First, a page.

Literary Borrowing in the Work of N.S. Leskov: A Case Study of The Spendthrift
Leskov researchers have often and justifiably focussed on the influence of Old Russian literature and folklore in his prose. However, 19th century Russian literature is equally essential to his work. Leskov often borrowed plot devices, images, and names from his contemporaries; these aspects of his work, namely his 'intertextuality' and literature-centrism are under-appreciated. This paper demonstrates this aspect of his poetics using his play The Spendthrift, showing that The Spendthirft presents a combination of allusions to 19th century works including A.S. Griboedov's Woe From Wit, N.V. Gogol's The Inspector General, A.N. Ostrovsky's Krechinsky's Wedding and A.V. Sukovo-Kobylin's The Case. Using the terminology of postmodernism, the term "pastiche" may be rightfully applied to Leskov's play. Whereas in postmodern art, pastiche is the result of the author's frustration with everything already having been written, Leskov uses others' texts for polemical purposes with the intention of formulating his own literary position.
The article deals with the research of the German youth jargon using lexicographic sources of the second half of the XXth century. Semantic parallels with the student language of the fi rst half of the XIXth century are drawn. The article demonstrates the differences in the youth jargon of Eastern and Western Germany.
The series "Modern Linguistic-and-Didactic Researches" presents the results of the research in the area of teaching foreign languages in view of contemporary concepts of education, intercultural communication, theory and paractice of translation.
The article is an analysis of the intertextuality in some E. Jelinek's and F. Kafka's literary texts.
Language contacts have been extensively studied linguistically and sociolinguistically. This paper argues that cross-cultural analysis of language transfer can also prove useful in contact linguistics. One of the latest borrowings from English into Russian, the semantic calque vyzov vyzovy (‘challenge/challenges’) used often in the cliche´ ugrozy i vyzovy (‘threats and hallenges’), makes certain shifts in the Russian world view traceable. Challenge, a key word in English, is untranslatable into Russian and the trite Russian translation equivalent for challenge – problema (‘problem’) reveals important differences between the two cultures: the Anglophone (especially, American) linguaculture, whose dominant values are individual success and activity, competitiveness, positive thinking, sense of adventure, etc., perceives difficulties as ‘‘stimuli’’ and conceptualizes them in terms of challenges; contrary to this, the Russian linguaculture, which is, if compared with the Western cultures, ‘‘being-oriented,’’ ‘‘relationship-oriented,’’ ‘passive’’ and ‘‘pessimistic,’’ encourages the discussion of difficulties in terms of problems. The borrowing of the concept challenge by extending the meaning of vyzov registers a shift of the Russian value system in the direction of increased agentivity, assertiveness, positivism, competitiveness, etc. Such borrowings are ‘‘challenges’’ rather than ‘‘threats’’ to the Russian language and culture and they call for a more in-depth linguacultural analysis of English–Russian interactions.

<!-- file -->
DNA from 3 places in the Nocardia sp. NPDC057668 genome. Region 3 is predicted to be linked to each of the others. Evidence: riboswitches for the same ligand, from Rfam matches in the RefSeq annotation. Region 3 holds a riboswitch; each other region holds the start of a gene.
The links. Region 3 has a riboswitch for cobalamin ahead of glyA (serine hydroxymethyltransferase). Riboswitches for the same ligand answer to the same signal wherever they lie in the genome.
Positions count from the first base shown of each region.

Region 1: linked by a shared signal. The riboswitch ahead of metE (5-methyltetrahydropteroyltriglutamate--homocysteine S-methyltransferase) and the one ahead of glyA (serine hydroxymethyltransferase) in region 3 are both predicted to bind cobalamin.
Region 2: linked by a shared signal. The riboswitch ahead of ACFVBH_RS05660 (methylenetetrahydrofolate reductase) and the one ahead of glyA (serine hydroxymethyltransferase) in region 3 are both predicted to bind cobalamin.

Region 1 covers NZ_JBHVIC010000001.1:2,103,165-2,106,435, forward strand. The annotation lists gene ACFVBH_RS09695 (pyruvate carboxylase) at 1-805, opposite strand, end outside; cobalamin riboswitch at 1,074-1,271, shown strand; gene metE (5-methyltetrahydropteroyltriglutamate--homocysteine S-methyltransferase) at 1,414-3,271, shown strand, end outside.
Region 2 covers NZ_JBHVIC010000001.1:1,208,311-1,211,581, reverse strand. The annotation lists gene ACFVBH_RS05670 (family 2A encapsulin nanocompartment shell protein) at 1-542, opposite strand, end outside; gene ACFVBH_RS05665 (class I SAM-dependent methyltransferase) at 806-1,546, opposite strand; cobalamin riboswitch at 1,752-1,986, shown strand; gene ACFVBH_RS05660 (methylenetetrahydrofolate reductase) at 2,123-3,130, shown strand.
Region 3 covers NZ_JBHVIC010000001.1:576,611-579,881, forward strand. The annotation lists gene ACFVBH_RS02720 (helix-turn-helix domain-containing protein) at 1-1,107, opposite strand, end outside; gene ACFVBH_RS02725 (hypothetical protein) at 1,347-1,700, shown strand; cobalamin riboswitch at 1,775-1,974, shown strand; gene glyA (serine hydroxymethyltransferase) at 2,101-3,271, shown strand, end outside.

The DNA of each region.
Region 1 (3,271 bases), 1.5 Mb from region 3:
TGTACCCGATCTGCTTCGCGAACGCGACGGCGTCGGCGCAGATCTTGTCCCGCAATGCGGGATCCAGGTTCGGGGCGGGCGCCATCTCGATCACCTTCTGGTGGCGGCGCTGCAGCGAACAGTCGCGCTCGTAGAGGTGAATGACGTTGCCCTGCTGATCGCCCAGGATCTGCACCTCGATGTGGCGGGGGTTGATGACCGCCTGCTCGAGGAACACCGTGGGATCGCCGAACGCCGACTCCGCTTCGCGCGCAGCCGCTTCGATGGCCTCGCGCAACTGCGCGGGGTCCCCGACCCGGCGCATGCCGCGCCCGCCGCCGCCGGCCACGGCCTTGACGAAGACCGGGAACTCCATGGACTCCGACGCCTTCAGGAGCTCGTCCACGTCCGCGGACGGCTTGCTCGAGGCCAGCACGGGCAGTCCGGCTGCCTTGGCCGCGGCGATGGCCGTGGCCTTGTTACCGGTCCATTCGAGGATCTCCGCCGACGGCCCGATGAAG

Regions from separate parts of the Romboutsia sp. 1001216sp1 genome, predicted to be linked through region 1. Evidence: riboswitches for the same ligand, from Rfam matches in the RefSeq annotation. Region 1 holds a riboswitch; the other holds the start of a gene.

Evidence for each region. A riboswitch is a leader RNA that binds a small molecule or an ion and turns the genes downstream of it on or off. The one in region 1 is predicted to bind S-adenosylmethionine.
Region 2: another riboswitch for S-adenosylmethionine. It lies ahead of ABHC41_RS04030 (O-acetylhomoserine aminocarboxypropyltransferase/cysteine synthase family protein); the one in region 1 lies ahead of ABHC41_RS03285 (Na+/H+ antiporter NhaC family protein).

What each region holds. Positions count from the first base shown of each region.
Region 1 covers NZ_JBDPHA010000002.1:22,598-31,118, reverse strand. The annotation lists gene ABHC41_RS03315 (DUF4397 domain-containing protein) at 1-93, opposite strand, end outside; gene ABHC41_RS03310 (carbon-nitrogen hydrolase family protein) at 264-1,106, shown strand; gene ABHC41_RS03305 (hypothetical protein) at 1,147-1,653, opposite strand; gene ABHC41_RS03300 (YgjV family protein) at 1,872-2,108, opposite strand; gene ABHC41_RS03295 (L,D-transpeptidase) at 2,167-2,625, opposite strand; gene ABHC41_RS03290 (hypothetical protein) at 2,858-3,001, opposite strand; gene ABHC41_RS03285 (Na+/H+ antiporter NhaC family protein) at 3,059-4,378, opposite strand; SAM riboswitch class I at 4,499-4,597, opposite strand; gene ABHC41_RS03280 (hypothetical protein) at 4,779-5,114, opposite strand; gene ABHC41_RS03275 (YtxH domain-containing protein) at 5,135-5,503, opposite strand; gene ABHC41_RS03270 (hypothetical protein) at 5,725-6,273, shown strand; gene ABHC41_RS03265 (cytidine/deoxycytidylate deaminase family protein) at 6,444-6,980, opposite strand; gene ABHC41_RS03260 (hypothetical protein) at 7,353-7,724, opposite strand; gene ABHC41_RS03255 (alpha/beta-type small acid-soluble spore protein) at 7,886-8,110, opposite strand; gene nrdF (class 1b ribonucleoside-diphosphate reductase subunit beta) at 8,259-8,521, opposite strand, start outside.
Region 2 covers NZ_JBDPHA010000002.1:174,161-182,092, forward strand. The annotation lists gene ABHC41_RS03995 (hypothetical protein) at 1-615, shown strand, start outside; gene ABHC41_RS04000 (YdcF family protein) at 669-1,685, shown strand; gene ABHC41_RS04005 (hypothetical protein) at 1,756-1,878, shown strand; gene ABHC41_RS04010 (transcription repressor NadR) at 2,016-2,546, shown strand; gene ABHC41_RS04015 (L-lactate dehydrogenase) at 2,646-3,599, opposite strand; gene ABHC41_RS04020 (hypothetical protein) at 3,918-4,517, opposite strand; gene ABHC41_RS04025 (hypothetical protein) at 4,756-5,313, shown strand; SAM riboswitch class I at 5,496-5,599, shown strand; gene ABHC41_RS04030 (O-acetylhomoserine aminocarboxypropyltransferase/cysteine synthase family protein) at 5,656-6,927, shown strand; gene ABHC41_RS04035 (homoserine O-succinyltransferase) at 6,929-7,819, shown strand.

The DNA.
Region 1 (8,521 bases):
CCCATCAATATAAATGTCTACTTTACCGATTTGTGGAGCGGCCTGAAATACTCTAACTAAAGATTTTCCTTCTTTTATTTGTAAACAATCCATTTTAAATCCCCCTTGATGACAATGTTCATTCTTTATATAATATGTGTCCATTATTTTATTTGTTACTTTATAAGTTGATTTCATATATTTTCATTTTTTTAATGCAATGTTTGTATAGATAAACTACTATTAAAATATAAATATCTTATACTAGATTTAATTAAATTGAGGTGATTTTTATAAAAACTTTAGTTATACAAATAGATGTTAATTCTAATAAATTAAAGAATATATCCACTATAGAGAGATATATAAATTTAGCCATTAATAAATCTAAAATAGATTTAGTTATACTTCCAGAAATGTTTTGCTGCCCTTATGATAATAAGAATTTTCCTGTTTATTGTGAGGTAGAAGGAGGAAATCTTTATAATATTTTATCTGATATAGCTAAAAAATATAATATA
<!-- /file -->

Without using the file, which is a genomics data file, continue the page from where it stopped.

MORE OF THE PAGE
The paper examines both the obvious and hypothetical sources of Leskovs sketch Putimets whose main character is Nikolai Gogol. The paper argues that among the texts that Leskov used to construct Gogol's image are M.N. Zagoskin's novel Jurii Miloslavskii, young Gogol's letters to his relatives, and A.P. Storozhenkos memoirs. The paper also claims that Gogol represents Leskov's own alter ego, as well as a type of the ideal Russian writer.
Article is devoted the analysis of features of use of case texts in modern media space. Features of use of case elements in various kinds of communications are considered.
The present paper targets at the analysis of indirect and direct speech as main techniques of intertextual representation in English media discourse and subjects to conscious scrutiny the relationship between quotation sources and the way it is introduced in the text, considering reporting verbs and authors’ intentions while resorting to intertextuality. The article dwells on the comparative analysis of intertextuality representation in two newspaper articles on the natural disaster Hurricane Sandy in the USA and effects authors achieve when using this technique.
The article covers different variants of language interaction in the modern world – from code-switching to borrowings – resulting from the language contacts (bilingual and multilingual) and reflecting sociocultural changes during the globalization period. Forms and mechanisms for interaction of the Russian and German languages and the formation of sociocultural identity in a multicultural society are analyzed through the example of sociolinguistic situation of the Russian speaking diaspora in Germany.
The paper is focused on the study of reaction of italian literature critics on the publication of the Boris Pasternak's novel "Doctor Jivago". The analysys of the book ""Doctor Jivago", Pasternak, 1958, Italy" (published in Russian language in "Reka vremen", 2012, in Moscow) is given. The papers of italian writers, critics and historians of literature, who reacted immediately upon the publication of the novel (A. Moravia, I. Calvino, F.Fortini, C. Cassola, C. Salinari ecc.) are studied and analised.
In the article the patterns of the realization of emotional utterances in dialogic and monologic speech are described. The author pays special attention to the characteristic features of the speech of a speaker feeling psychic tension and to the compositional-pragmatic peculiarities of dialogic and monologic text.